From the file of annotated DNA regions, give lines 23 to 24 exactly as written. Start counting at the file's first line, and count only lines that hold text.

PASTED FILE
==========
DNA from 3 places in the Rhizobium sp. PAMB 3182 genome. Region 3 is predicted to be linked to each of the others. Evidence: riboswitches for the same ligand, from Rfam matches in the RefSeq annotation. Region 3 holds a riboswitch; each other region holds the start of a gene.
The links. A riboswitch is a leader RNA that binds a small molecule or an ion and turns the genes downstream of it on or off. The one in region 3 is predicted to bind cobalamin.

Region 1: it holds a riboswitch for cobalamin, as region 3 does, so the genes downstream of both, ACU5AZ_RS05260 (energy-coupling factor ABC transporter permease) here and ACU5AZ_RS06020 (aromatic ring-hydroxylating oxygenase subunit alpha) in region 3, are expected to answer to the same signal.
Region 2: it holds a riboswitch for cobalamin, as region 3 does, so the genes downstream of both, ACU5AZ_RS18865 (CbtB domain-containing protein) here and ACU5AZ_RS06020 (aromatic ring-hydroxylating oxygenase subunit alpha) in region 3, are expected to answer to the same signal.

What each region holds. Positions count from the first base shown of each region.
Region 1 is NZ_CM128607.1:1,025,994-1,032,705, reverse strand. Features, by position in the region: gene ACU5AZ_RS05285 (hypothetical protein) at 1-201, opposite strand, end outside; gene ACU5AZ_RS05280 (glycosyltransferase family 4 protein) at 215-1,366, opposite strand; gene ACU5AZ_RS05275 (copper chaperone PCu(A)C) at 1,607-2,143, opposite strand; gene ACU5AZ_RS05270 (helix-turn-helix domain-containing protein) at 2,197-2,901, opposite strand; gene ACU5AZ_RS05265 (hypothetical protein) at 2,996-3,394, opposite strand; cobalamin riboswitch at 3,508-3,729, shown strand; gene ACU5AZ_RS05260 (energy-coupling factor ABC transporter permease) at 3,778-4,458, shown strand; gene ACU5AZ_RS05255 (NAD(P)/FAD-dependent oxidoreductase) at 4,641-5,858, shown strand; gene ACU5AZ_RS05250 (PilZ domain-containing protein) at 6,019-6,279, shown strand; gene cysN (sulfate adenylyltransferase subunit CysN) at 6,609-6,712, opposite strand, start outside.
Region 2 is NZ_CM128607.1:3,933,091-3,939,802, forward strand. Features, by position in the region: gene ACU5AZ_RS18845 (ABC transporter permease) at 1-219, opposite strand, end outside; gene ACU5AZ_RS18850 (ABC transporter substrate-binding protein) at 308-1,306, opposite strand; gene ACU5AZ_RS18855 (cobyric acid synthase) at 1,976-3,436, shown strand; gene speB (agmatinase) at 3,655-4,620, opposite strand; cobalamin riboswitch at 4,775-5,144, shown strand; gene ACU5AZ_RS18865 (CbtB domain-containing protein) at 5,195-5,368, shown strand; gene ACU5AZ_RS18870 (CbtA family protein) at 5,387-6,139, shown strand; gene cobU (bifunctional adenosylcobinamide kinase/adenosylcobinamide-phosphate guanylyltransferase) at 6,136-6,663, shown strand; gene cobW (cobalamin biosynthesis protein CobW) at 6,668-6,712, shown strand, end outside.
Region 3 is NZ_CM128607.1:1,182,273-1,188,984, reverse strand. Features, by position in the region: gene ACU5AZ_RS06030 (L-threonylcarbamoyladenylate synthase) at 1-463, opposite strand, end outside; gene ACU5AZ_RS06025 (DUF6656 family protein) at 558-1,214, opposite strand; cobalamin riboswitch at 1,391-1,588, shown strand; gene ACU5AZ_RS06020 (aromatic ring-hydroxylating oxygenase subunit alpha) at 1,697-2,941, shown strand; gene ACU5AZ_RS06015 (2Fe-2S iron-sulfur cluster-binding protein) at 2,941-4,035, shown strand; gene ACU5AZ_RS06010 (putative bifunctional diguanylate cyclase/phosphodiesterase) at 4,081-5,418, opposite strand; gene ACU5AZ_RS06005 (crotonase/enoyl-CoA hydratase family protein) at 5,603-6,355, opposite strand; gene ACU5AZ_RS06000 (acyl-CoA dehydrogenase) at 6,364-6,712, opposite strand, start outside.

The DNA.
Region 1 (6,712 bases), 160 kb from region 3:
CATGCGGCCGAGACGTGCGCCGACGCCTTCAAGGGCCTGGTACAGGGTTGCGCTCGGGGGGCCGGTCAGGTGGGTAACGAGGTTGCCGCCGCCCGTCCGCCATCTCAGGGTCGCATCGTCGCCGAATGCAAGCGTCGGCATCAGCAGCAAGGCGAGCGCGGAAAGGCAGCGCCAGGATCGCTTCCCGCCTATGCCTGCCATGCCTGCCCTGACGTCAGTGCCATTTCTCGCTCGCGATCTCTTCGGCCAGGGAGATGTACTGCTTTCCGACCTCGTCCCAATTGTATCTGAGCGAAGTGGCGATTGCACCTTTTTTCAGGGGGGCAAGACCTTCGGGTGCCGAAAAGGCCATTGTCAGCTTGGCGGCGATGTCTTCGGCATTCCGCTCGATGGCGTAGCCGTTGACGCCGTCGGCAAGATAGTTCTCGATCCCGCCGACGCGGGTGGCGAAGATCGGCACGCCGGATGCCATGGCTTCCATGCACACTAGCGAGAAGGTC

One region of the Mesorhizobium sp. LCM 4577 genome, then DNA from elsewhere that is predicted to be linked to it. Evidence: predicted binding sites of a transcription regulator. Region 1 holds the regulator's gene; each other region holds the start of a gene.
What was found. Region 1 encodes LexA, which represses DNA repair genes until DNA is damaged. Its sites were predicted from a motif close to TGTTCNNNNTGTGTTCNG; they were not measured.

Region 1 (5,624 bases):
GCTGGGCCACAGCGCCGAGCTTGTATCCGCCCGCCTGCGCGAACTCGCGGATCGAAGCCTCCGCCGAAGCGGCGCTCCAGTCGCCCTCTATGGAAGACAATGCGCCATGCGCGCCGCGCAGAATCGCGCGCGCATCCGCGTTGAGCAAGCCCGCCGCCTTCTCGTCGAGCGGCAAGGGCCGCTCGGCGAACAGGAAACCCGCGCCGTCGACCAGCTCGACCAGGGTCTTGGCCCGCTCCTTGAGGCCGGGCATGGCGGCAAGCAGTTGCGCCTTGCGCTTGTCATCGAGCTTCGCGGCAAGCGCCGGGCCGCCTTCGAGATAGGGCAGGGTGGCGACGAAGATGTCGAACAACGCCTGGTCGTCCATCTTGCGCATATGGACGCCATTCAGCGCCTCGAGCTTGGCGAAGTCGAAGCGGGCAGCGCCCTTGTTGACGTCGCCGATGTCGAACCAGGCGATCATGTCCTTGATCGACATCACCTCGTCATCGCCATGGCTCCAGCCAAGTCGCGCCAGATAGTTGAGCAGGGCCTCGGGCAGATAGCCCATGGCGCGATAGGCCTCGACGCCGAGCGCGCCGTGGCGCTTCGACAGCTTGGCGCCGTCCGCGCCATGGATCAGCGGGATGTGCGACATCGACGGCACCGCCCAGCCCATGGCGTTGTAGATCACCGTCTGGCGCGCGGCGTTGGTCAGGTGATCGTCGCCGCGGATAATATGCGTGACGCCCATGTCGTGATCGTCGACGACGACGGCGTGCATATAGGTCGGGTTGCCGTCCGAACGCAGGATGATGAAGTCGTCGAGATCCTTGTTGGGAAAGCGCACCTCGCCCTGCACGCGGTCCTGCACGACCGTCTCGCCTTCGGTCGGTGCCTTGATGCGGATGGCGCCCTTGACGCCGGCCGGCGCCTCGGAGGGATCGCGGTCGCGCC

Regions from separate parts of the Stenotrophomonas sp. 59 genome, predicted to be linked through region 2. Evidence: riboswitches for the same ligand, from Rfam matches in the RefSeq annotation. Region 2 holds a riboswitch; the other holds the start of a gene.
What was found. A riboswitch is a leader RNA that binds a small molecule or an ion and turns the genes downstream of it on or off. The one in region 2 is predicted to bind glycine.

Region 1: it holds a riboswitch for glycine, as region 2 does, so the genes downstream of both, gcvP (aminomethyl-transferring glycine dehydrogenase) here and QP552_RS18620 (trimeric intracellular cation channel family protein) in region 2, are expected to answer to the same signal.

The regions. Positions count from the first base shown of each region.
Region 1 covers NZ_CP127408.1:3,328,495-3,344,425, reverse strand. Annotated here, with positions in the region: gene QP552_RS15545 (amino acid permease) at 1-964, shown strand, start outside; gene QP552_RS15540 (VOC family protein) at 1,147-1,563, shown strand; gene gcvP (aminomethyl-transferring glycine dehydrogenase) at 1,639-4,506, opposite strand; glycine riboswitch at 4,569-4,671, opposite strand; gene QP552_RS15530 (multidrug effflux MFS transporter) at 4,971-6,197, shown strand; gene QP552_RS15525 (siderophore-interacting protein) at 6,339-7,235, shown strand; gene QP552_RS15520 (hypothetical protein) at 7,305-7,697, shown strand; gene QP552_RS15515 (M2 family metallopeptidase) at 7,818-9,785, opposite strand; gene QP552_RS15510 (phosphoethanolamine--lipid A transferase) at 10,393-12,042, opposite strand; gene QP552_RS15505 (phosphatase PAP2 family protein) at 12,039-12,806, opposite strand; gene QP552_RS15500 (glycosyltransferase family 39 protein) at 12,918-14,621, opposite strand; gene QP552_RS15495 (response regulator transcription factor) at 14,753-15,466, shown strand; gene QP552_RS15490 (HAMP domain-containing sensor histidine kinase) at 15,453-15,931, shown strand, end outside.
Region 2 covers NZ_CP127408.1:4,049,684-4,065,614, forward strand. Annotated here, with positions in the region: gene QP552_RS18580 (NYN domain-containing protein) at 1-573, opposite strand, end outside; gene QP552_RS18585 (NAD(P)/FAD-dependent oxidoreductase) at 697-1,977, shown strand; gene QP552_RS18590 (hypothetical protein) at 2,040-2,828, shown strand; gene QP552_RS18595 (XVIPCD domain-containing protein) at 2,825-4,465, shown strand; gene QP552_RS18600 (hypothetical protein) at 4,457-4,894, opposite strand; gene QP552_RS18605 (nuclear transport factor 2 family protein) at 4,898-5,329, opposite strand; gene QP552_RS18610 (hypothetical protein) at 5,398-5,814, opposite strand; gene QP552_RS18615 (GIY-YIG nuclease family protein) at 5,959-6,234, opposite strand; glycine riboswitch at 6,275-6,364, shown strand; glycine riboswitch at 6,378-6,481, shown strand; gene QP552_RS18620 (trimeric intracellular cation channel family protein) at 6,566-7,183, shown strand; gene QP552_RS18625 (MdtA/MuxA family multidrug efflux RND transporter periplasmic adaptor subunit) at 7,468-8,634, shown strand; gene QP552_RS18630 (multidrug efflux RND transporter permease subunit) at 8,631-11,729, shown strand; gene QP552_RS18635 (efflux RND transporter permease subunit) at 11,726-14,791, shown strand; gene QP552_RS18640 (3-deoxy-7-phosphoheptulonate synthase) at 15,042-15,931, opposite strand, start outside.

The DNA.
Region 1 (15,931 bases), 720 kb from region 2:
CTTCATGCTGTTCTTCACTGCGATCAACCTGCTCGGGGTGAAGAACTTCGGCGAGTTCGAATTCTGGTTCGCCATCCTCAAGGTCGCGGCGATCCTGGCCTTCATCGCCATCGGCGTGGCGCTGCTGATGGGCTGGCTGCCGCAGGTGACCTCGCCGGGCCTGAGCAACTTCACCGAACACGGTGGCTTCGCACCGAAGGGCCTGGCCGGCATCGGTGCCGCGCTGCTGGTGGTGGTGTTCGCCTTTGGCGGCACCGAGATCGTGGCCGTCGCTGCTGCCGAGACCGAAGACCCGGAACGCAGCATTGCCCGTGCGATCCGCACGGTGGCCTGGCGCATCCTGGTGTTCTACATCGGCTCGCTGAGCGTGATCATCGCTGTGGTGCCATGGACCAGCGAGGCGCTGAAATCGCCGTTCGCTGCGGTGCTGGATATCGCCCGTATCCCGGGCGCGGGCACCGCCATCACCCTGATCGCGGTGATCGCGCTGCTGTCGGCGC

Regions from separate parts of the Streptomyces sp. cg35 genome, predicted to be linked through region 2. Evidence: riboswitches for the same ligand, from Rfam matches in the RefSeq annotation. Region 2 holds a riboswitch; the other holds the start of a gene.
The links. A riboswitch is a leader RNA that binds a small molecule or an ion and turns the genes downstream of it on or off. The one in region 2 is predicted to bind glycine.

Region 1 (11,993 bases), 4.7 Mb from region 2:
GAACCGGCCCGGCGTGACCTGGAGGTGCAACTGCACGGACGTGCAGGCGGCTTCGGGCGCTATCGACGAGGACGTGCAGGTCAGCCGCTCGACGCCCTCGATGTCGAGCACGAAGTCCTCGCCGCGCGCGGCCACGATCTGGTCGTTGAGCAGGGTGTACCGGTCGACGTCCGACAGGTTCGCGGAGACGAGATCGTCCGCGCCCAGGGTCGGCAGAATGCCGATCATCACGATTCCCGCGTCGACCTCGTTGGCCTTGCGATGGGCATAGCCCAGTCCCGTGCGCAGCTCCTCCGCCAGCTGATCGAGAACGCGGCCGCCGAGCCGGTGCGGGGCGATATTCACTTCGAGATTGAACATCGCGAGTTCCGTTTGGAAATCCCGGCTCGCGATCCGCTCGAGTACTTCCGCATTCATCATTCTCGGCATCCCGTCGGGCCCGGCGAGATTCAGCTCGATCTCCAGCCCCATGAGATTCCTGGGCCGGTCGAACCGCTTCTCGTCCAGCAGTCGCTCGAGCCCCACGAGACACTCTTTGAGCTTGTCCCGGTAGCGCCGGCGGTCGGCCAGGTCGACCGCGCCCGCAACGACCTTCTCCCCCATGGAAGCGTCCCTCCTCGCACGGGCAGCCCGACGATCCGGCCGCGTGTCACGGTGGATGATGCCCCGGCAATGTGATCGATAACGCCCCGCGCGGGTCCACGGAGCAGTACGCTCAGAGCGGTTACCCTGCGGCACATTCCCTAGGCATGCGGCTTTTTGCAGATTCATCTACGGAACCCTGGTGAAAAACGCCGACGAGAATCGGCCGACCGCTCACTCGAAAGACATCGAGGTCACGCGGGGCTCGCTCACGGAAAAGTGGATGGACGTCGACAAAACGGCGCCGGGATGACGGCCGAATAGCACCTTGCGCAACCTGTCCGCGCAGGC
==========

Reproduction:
Region 1 (15,931 bases), 720 kb from region 2:
CTTCATGCTGTTCTTCACTGCGATCAACCTGCTCGGGGTGAAGAACTTCGGCGAGTTCGAATTCTGGTTCGCCATCCTCAAGGTCGCGGCGATCCTGGCCTTCATCGCCATCGGCGTGGCGCTGCTGATGGGCTGGCTGCCGCAGGTGACCTCGCCGGGCCTGAGCAACTTCACCGAACACGGTGGCTTCGCACCGAAGGGCCTGGCCGGCATCGGTGCCGCGCTGCTGGTGGTGGTGTTCGCCTTTGGCGGCACCGAGATCGTGGCCGTCGCTGCTGCCGAGACCGAAGACCCGGAACGCAGCATTGCCCGTGCGATCCGCACGGTGGCCTGGCGCATCCTGGTGTTCTACATCGGCTCGCTGAGCGTGATCATCGCTGTGGTGCCATGGACCAGCGAGGCGCTGAAATCGCCGTTCGCTGCGGTGCTGGATATCGCCCGTATCCCGGGCGCGGGCACCGCCATCACCCTGATCGCGGTGATCGCGCTGCTGTCGGCGC